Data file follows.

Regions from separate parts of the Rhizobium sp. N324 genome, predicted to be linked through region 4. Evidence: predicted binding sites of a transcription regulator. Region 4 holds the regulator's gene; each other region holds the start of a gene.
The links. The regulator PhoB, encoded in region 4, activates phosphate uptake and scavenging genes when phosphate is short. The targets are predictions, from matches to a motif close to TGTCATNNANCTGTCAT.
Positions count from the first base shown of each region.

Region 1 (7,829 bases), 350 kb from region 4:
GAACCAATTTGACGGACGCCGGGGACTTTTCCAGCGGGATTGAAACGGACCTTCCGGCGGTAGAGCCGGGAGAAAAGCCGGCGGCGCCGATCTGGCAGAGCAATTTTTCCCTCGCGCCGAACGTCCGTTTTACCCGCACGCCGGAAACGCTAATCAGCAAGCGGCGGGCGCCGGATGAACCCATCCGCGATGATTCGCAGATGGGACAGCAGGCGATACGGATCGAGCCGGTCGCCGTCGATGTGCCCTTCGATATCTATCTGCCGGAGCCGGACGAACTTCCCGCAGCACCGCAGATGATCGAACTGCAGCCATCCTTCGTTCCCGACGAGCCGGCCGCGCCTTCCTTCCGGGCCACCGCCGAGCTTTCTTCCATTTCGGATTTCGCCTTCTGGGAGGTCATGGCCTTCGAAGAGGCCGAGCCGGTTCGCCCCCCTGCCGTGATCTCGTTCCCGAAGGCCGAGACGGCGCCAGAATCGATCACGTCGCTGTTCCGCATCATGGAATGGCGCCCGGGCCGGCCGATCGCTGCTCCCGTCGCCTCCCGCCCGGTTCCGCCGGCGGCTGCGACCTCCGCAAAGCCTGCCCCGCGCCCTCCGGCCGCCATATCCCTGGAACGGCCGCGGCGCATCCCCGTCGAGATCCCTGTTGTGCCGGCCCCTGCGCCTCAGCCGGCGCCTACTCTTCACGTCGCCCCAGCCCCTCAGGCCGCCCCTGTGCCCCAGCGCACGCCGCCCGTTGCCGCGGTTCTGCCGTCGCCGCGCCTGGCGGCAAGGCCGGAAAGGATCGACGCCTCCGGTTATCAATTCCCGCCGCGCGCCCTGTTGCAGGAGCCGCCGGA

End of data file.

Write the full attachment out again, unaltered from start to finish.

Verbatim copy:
Regions from separate parts of the Rhizobium sp. N324 genome, predicted to be linked through region 4. Evidence: predicted binding sites of a transcription regulator. Region 4 holds the regulator's gene; each other region holds the start of a gene.
The links. The regulator PhoB, encoded in region 4, activates phosphate uptake and scavenging genes when phosphate is short. The targets are predictions, from matches to a motif close to TGTCATNNANCTGTCAT.
Positions count from the first base shown of each region.

Region 1 (7,829 bases), 350 kb from region 4:
GAACCAATTTGACGGACGCCGGGGACTTTTCCAGCGGGATTGAAACGGACCTTCCGGCGGTAGAGCCGGGAGAAAAGCCGGCGGCGCCGATCTGGCAGAGCAATTTTTCCCTCGCGCCGAACGTCCGTTTTACCCGCACGCCGGAAACGCTAATCAGCAAGCGGCGGGCGCCGGATGAACCCATCCGCGATGATTCGCAGATGGGACAGCAGGCGATACGGATCGAGCCGGTCGCCGTCGATGTGCCCTTCGATATCTATCTGCCGGAGCCGGACGAACTTCCCGCAGCACCGCAGATGATCGAACTGCAGCCATCCTTCGTTCCCGACGAGCCGGCCGCGCCTTCCTTCCGGGCCACCGCCGAGCTTTCTTCCATTTCGGATTTCGCCTTCTGGGAGGTCATGGCCTTCGAAGAGGCCGAGCCGGTTCGCCCCCCTGCCGTGATCTCGTTCCCGAAGGCCGAGACGGCGCCAGAATCGATCACGTCGCTGTTCCGCATCATGGAATGGCGCCCGGGCCGGCCGATCGCTGCTCCCGTCGCCTCCCGCCCGGTTCCGCCGGCGGCTGCGACCTCCGCAAAGCCTGCCCCGCGCCCTCCGGCCGCCATATCCCTGGAACGGCCGCGGCGCATCCCCGTCGAGATCCCTGTTGTGCCGGCCCCTGCGCCTCAGCCGGCGCCTACTCTTCACGTCGCCCCAGCCCCTCAGGCCGCCCCTGTGCCCCAGCGCACGCCGCCCGTTGCCGCGGTTCTGCCGTCGCCGCGCCTGGCGGCAAGGCCGGAAAGGATCGACGCCTCCGGTTATCAATTCCCGCCGCGCGCCCTGTTGCAGGAGCCGCCGGA